Thursday, November 8, 2012

A Superstorm of Social Media

Over the past week, there has been widespread discussion regarding the broad reach and value of social media during Superstorm Sandy.  Jim Garrow wrote about the emergency management field's adoption of social media and the powerful influx of images received through those channels.  In the New York Times, Brian Stelter and Jennifer Preston discussed how public officials use social media during a crisis.  Technology bloggers have posted analyses regarding the increase in internet use during the storm.

So what can Pop Health add?  I wanted to break down "social media use" even further.  I wanted to discuss the specific ways in which I saw it being used.  And although I think we all have a primarily positive view of social media's contribution during an emergency, I think it is also important to highlight some of the challenges that may appear with these communication channels.

Let's start with the good stuff!  During and after the storm, I saw social media being used for:

Individual-Level Advocacy

Affected residents used social media to communicate directly with local and state officials to report property damage, ask questions, and request direct assistance.  For example:

  • As the screen shot above shows, Cory Booker (the Mayor of Newark, NJ) has been corresponding directly with his residents on twitter and following up with the necessary supplies or services.
  • Locally in Philadelphia, I've seen the same thing with Mayor Michael Nutter.  He has been messaging with citizens about downed trees and power, in order to direct assistance to areas that need it the most.

Community-Level Advocacy

One thing that amazed me during Sandy was the power of social media in terms of advocacy on behalf of whole communities (whether they be particular neighborhoods or cities).


Social media has been a key place to ask for donations to help the victims of Sandy.  Some strategies have been more traditional (e.g., asking for donations for the Red Cross).  Others have been quite creative!

  • For example, runners in the canceled NYC marathon could follow a link posted on twitter in order to donate their hotel room to someone displaced by the storm.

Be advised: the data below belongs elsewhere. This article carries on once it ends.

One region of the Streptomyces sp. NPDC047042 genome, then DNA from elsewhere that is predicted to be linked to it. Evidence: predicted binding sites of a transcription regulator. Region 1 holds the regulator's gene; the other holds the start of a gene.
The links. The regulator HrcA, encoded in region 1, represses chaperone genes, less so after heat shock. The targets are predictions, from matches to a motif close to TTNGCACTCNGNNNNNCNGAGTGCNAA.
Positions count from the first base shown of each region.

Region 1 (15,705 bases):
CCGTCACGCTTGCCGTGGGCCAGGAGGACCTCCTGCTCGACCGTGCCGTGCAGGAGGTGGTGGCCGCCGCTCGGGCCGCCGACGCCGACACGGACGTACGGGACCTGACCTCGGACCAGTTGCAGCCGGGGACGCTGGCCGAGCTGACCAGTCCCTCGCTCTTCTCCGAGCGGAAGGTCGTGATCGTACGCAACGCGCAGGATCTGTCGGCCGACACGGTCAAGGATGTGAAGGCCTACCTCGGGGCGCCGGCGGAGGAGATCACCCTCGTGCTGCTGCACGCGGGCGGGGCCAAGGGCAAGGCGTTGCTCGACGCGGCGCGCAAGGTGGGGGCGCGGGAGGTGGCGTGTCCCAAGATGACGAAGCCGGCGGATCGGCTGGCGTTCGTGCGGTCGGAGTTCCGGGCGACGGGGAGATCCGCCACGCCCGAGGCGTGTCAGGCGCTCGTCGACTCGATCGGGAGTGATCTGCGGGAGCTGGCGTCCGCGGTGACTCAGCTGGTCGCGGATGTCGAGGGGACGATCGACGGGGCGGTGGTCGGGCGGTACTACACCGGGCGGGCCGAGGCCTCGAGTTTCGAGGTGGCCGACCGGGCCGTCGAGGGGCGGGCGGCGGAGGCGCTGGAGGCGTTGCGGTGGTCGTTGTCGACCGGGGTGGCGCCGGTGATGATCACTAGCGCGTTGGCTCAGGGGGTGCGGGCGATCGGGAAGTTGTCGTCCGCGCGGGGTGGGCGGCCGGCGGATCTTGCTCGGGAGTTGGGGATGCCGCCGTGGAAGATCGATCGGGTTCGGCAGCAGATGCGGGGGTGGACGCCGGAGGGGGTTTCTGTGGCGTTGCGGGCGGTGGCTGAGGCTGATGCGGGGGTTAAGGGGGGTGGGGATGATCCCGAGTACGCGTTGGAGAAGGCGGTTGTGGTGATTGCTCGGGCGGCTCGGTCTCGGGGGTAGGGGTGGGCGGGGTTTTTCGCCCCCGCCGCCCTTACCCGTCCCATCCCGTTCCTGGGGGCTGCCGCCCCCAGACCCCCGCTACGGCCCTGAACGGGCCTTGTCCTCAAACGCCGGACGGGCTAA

The power of social media lies in its reach and ability to deliver information in real time.  On the flip side, the concern is that false information can spread quickly as well.  Here are a few examples that happened during Sandy:

  • If you were using social media when the storm hit, you may remember seeing many unbelievable images.  One that I saw over and over was a group of soldiers guarding the Tomb of the Unknown Soldier.  However, we later learned that this image was taken back in September.  Mashable pulled together a list of "7 Fake Hurricane Sandy Photos You're Sharing on Social Media".  
As you can imagine, there is great danger to the public's health if incorrect information is widely shared.  Residents may panic and evacuate from a location that is actually safe.  Emergency management and public officials may be distracted from the work at hand, because they have to deal with clarifying a rampant and destructive rumor.

I think we can all agree that the value of social media in a crisis far outweighs the potential challenges.  However, this is an important conversation to keep having and I'd like to hear from you:
  • In addition to the examples above, how did you see social media used during Sandy?
  • How can we be even more innovative?  In what ways could we use social media during a crisis that we haven't yet tried?
  • How can we prevent false information from spreading during a crisis?


  1. I think one of the even better things about social media is that it is fact checked in real time. Those fake images were spread widely, but were also quickly debunked and that information also spread quickly.

    1. Thanks so much for reading the blog. Great point! That gets to my question about how to prevent false information from spreading during a crisis. I agree- twitter users (and organizations/officials) do monitor the content and address inaccuracies very quickly.